There's a lot of talk about eugenics in Europe, from Denmark's 'kinder system of eugenics' which means that 50% more babies with the condition are aborted thanks to new prenatal testing, to Britain's debate on whether higher birth rates of children with Trisomy 21 will harm the national health care system. For make no mistake: despite all the progress which children with Down Syndrome are now making in schools and homes up and down the country, the medical profession in general still has a visceral bias in favour of eugenic termination, which its practitioners are often startlingly crude in expressing. This is not based on a realistic and up-to-date assessment of the possibilities open to those with Down Syndrome, still less of the happiness which such people can and do bring to families and even communities as a whole: it is a function of the fact – which is undeniable – that people with Down Syndrome are likely to cost the NHS more in subsequent medical treatment than a child without any disabilities.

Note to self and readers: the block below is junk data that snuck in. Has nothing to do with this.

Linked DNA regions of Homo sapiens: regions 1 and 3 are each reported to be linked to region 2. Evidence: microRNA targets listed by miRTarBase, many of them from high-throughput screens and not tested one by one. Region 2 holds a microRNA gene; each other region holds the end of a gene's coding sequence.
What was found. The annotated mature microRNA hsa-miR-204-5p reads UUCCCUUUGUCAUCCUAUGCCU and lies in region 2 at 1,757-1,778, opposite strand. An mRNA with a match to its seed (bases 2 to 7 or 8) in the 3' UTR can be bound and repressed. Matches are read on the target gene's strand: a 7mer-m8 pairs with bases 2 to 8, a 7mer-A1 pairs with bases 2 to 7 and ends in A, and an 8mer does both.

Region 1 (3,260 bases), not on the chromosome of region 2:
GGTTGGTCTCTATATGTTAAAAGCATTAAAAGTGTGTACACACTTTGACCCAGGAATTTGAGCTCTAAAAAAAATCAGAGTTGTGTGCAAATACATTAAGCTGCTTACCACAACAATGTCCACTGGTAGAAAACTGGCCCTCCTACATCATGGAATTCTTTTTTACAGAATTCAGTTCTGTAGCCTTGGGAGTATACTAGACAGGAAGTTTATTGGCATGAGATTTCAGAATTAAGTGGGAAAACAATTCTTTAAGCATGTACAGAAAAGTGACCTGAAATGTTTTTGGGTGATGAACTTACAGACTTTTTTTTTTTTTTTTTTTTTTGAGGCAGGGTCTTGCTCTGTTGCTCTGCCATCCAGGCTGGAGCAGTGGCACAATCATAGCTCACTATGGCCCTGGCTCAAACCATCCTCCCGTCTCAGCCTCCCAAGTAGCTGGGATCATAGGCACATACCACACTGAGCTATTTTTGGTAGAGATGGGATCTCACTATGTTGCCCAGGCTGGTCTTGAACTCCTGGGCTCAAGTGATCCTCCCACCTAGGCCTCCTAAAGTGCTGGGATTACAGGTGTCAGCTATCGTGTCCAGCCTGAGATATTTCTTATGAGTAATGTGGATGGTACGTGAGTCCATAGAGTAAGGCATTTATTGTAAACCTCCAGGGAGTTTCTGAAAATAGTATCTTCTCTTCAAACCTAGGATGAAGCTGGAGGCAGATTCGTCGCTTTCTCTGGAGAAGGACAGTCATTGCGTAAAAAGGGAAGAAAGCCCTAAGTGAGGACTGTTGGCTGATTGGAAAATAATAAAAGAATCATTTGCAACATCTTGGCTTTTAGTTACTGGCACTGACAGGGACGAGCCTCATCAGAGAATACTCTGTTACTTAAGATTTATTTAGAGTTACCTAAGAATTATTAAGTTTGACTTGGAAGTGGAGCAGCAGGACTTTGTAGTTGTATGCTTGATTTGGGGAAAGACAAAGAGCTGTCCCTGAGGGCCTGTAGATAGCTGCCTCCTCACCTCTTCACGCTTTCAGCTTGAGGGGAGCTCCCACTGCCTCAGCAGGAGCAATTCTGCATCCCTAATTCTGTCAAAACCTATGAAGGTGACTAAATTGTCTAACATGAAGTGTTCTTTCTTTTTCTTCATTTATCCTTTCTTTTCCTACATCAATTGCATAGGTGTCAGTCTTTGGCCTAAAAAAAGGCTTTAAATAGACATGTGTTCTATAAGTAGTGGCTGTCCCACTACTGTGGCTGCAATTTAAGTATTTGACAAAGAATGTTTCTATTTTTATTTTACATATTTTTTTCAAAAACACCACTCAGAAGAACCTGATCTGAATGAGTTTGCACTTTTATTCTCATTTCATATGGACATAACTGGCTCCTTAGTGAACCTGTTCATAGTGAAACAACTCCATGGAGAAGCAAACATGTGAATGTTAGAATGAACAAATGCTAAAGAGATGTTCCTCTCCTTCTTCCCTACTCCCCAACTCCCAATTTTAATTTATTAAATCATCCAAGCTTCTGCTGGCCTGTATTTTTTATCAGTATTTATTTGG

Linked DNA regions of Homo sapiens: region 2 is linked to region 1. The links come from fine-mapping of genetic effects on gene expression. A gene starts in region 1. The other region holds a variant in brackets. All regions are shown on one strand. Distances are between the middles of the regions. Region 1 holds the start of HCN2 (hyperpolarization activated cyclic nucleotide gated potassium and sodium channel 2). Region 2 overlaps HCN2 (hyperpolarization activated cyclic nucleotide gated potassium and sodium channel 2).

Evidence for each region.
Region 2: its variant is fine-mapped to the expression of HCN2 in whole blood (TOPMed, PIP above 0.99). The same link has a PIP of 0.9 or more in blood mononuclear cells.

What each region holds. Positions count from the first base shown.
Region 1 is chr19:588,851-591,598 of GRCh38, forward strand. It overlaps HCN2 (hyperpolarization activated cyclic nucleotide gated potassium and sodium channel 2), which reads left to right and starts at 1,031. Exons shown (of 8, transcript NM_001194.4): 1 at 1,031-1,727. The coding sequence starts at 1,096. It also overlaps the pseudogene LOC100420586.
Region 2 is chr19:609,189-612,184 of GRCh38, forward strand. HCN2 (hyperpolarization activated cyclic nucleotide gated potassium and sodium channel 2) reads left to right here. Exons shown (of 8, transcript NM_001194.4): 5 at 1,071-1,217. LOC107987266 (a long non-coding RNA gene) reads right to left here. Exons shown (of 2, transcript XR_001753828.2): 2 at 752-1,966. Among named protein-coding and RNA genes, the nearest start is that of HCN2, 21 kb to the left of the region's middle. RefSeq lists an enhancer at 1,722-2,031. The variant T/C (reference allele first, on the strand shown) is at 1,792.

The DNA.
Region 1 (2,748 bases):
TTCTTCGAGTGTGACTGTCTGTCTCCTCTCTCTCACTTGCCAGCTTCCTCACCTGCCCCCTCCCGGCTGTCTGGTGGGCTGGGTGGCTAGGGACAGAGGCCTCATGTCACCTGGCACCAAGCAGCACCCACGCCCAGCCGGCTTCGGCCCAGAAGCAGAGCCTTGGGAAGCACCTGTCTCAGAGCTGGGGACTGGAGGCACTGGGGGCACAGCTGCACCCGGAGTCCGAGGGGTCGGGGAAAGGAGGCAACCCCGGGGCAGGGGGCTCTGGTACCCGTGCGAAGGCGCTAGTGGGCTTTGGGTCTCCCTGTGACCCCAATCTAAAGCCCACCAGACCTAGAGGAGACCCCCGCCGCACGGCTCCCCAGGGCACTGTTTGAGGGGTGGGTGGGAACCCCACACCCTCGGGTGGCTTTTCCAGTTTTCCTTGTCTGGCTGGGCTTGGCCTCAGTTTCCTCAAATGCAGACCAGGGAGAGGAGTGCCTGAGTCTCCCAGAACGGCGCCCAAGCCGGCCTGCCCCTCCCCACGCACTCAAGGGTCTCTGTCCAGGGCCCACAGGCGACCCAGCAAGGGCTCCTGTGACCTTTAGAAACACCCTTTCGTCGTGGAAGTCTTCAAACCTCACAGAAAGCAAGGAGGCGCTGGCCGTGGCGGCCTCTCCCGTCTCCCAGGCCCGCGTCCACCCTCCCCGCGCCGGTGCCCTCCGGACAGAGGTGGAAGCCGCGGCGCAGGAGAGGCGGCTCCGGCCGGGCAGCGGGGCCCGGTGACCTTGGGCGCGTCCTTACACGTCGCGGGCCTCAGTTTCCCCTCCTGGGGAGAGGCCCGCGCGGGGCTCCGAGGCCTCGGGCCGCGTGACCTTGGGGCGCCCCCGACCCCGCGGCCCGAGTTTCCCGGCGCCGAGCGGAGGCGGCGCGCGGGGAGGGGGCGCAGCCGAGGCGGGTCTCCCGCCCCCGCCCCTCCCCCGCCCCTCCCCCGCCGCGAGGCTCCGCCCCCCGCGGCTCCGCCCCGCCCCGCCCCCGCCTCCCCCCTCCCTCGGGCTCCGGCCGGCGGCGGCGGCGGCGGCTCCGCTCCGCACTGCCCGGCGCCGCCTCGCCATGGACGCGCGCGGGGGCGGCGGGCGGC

Only 70 years after the Holocaust, once again, certain Europeans are considered "life unworthy of life".
Those who do not know history are doomed to repeat it.